World Cup Outlook Brightens as Power Shortage Risk EasesMario Sergio Lima
Brazil has some good news for soccer fans arriving for the World Cup this month: the lights probably won’t go out.
The risk of power shortages in the southeast region -- including Sao Paulo, where Brazil will take on Croatia in the June 12 opening match -- has fallen to about 4 percent from 6.7 percent in May, Deputy Energy Minister Marcio Zimmermann said.
The probability of authorities having to ration supply for the first time since 2001 is diminishing after rains last month replenished some of the water lost from hydroelectric dams in the worst drought in more than 40 years. On March 31, Citigroup Inc. put the chances of rationing at 94 percent. Secure power supply means one less concern for organizers of an event whose buildup has been beset by cost overruns and project delays.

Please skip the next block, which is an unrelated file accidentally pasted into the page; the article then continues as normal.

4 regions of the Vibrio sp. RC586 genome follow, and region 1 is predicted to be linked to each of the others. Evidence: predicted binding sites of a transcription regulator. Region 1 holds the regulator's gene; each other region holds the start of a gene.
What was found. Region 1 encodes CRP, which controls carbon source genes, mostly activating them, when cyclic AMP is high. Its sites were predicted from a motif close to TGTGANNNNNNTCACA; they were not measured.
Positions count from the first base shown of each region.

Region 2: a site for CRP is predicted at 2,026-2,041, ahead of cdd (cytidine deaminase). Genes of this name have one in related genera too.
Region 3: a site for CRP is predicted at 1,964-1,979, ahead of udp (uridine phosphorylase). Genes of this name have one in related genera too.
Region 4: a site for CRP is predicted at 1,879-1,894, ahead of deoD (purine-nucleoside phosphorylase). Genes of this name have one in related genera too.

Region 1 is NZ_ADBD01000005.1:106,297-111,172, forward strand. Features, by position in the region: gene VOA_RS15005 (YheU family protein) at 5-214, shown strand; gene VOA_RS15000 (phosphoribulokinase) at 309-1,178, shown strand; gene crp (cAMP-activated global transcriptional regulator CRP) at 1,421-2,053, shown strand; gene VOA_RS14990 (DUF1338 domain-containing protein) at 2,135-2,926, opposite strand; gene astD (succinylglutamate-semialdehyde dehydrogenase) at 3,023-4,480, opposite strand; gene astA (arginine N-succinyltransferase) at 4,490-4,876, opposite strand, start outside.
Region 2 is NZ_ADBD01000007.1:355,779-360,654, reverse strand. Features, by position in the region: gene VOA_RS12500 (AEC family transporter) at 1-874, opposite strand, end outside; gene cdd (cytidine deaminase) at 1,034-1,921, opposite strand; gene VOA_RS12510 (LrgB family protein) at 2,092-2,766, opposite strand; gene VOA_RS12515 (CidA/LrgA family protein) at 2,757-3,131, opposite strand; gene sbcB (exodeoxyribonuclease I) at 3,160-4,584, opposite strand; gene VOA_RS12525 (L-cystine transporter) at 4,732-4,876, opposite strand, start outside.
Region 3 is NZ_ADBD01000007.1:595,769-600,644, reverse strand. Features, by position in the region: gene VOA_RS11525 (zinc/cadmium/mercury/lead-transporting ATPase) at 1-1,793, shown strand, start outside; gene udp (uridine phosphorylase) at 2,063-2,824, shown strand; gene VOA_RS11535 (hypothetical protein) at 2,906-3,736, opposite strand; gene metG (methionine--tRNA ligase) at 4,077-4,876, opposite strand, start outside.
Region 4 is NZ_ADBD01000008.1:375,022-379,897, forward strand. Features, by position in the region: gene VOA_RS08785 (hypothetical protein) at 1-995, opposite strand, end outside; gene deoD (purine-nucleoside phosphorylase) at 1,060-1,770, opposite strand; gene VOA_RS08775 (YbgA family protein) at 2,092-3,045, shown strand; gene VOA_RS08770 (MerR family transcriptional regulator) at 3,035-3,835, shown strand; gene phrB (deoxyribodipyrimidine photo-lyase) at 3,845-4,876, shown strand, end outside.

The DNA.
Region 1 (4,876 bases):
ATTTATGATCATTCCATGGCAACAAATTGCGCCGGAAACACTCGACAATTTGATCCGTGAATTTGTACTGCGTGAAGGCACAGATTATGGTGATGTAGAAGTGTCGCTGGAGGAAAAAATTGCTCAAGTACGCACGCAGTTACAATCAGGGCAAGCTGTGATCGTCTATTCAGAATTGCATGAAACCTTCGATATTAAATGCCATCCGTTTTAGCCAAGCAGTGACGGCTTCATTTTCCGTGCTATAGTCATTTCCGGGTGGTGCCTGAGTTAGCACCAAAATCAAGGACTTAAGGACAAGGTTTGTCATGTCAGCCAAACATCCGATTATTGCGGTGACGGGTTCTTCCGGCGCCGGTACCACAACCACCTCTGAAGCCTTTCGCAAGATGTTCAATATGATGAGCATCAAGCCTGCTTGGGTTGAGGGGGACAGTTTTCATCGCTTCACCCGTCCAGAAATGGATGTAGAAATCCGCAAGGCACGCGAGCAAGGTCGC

“We are very assured that there won’t be any risk,” Zimmermann said in an interview from Brasilia today.
The government plans to make an official announcement on rationing risks after a meeting of the electricity monitoring committee on June 11, a day before the World Cup starts.
Any preemptive move to ration supply would have hurt the economy needlessly, Zimmermann said.
The ministry isn’t studying additional aid to utilities, after authorizing in March financing to buy power on the spot market at record high prices, while generators must deal with cost increases resulting for diminished hydroelectric production on their own without government help, he said.